Dear sweet broken-hearted girl,
You are so smart and talented and brave. And above all else you are beautiful. You are a beautiful soul. No one has ever told you that. But if they did, you probably wouldn’t accept it.
You spend all your days avoiding mirrors just tearing yourself apart. Your not as petite, or as light-skinned or as “soft” as your sisters or cousins. You hate your huge forehead, big bright eyes, your plump cheeks and thick thighs – the very same attributes you’ll grow to love the most about yourself – later.
You’re naturally shy and inherently introverted. But left unchecked, it will turn into isolation.
You’ll shut yourself off from everyone. You’ll tell yourself you prefer to be alone because it’s just better that way. What you won’t admit or probably haven’t even realized is that you’re scared. See, you’d been taught that love is painful – that nothing’s sure and no one stays – so early on you decided you’re better off without it. You’ll have few friends and a vivid imagination. This will work for and against you because here you’ll discover your gift but you’ll miss out on authentic connections.
You’ll shut yourself off for so long you’ll think no one loves you. That love is something created for other people just not for you. You’re ok with never being in love. You’re ok with never being happy. In fact, you’ve decided you don’t need either and that you’re safer in “the hole” – the place in your mind you’ve created for refuge.
Soon the hole will start to suffocate you.
No one will be able get to you, and you won’t be able to find your way out. You’ll get lost in the hole and you’ll accept it as life.
You’ll make many bad decisions living in that hole. You’ll push all the right people away but beg the bad ones to stay. You’ll accept abuse and call it love. You’ll accept lies and call it truth. You’ll accept anything just to kill the loneliness inside and you’ll sell yourself short many times over for some company and a good time.
You’ll give up on your hopes and dreams. You’ll break every promise you’ve ever made to you and you will betray yourself. You’ll lose yourself. You’ll forget who you are and whose you are. You’ll accept the angry, hateful, bitter you, as the real you.
And there will be consequences. Consequences you will suffer for years to come.
In the midst of all that chaos, you’ll have a child thinking – “well maybe now someone will love me.” It will be the best bad decision you’ll ever make because one day after all the running and hiding and numbing, you’ll look in the eyes of the little life you have created and you’ll say, “No. This is not it.”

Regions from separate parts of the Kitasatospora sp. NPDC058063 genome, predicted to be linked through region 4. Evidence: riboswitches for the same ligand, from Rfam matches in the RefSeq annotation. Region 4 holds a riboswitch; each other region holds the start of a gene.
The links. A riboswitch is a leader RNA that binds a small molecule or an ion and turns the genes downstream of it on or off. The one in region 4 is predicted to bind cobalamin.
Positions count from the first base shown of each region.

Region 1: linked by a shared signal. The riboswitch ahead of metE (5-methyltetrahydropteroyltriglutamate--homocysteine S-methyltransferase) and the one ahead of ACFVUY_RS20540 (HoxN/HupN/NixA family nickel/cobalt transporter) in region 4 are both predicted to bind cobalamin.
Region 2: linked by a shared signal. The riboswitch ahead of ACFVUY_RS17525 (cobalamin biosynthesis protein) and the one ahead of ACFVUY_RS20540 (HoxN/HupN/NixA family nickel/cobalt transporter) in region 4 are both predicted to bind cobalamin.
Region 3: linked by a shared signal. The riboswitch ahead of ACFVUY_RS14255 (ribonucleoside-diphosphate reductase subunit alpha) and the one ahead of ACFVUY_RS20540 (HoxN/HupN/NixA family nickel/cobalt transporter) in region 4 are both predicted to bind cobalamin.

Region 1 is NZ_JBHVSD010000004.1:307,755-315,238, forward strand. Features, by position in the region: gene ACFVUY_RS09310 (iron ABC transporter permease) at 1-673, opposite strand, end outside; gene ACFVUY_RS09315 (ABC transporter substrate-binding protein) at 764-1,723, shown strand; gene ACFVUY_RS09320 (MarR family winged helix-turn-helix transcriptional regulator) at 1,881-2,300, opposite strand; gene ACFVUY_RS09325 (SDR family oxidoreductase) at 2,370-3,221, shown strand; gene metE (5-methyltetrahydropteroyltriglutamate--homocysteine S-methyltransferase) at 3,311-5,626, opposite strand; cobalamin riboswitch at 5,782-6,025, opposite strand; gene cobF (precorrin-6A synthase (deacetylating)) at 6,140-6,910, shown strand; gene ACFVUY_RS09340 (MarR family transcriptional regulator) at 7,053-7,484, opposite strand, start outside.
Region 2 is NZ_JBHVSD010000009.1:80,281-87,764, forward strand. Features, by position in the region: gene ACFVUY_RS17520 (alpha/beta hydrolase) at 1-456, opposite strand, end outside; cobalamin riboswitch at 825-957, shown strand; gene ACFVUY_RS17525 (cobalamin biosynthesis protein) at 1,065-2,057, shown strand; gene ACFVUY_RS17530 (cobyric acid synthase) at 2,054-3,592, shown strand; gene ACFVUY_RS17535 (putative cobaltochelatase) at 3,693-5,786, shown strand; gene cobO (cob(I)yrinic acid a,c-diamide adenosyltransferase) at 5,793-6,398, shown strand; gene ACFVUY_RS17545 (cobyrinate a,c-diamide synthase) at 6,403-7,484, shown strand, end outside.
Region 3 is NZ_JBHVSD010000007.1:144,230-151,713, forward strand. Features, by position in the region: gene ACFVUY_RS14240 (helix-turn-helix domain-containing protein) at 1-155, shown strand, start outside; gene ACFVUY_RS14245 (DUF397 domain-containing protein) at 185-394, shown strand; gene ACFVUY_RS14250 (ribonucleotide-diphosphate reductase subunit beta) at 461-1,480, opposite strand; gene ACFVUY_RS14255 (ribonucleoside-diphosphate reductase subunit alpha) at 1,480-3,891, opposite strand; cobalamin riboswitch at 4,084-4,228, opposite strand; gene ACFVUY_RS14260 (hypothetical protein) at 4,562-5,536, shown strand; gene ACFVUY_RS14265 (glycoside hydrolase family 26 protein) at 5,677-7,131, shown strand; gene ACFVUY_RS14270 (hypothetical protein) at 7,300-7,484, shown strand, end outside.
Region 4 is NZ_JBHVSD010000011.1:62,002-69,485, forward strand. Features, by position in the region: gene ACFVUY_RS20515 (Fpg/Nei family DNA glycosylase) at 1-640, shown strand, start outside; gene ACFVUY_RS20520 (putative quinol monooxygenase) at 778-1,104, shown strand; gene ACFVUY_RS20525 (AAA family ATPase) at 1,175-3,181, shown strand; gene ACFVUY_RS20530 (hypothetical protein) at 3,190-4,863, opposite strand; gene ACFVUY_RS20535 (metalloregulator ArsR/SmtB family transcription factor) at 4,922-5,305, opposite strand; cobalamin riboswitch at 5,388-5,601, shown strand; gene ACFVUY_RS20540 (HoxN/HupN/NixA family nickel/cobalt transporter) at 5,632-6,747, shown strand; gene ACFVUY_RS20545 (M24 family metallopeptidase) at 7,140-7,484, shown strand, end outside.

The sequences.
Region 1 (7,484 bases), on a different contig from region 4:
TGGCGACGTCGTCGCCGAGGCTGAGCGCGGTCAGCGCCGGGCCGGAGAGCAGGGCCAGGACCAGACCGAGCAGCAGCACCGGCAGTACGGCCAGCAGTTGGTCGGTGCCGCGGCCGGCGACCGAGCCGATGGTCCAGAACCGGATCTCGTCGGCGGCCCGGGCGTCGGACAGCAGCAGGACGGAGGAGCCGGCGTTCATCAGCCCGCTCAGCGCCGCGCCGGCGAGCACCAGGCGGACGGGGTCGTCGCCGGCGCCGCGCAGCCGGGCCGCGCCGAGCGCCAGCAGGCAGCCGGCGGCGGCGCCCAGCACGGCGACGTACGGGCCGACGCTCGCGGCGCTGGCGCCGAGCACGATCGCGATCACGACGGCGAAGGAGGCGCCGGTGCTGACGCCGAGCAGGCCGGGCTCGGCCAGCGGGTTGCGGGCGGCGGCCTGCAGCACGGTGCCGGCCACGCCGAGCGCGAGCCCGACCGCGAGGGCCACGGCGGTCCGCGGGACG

You’ll look at his innocent little face, yearning for your love and you’ll decide, “this is where I draw the line.”
So here’s the thing. You’ll get out of the hole. Oh yes, you will.
And all the dysfunctional people you latched on to looking for validation, one day they’ll leave and you’ll have the courage to let them go. You’ll let them go and find the strength to be broken.
With determination you will stand in your brokenness, call on your grandmother’s Jesus and say, “I messed up. Please. Come.”
And He’ll come.
He’ll come and remind you who you are. He’ll even tell you he’d been watching over you all along, that he never left you and all your days are written in his book. He’ll show you instances where his grace protected you. He tell you that before he formed you, he knew you and gave you your name (Job 42:14). He’ll call you “beautiful” (Song of Songs 4:7). He’ll call you “chosen (John 15:16).” He call you “mine” (Isaiah 43:1).
He’ll take the mess you made and show you how to put all the pieces back together like new. It will be tough – not the kind of tough you’ve been used to, but the kind of tough that challenges and builds you. This time, you will not run. This time, you will not quit.
You’ll pray, you’ll cry, you’ll kick, you’ll scream and you’ll pray some more.
But you’ll stay because of His grace. And brick by brick you will rebuild your whole life.
You’ll find joy. True joy. You’ll find peace, true peace. You will be free. Free indeed.
You will finally accept that you’re beautiful and loved and you’ll make choices that reflect that – for you and your son. (He’s a smart, funny, inquisitive and overly extroverted child. Buckle up! You will be pushed to the limits 🙂 .)
My dear lost 20 year-old me, don’t you worry. Some people will count you out.
But one day you’ll have the courage to forgive them.
And best of all you’ll find the courage to forgive yourself.
So, fear not. It’s a tough road you must walk. But God sent me ahead to tell you: it is already written.
It will all be alright in the end.
3 thoughts on “To 20-year-old me: “I saw the end.””
So so relatable! Thanks for the vulnerability!
Thank you for reading and sharing!!!
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Reblogged this on ellefemmenoire and commented:
Oh so relatable! Read away, and follow Keciah Bailey for more!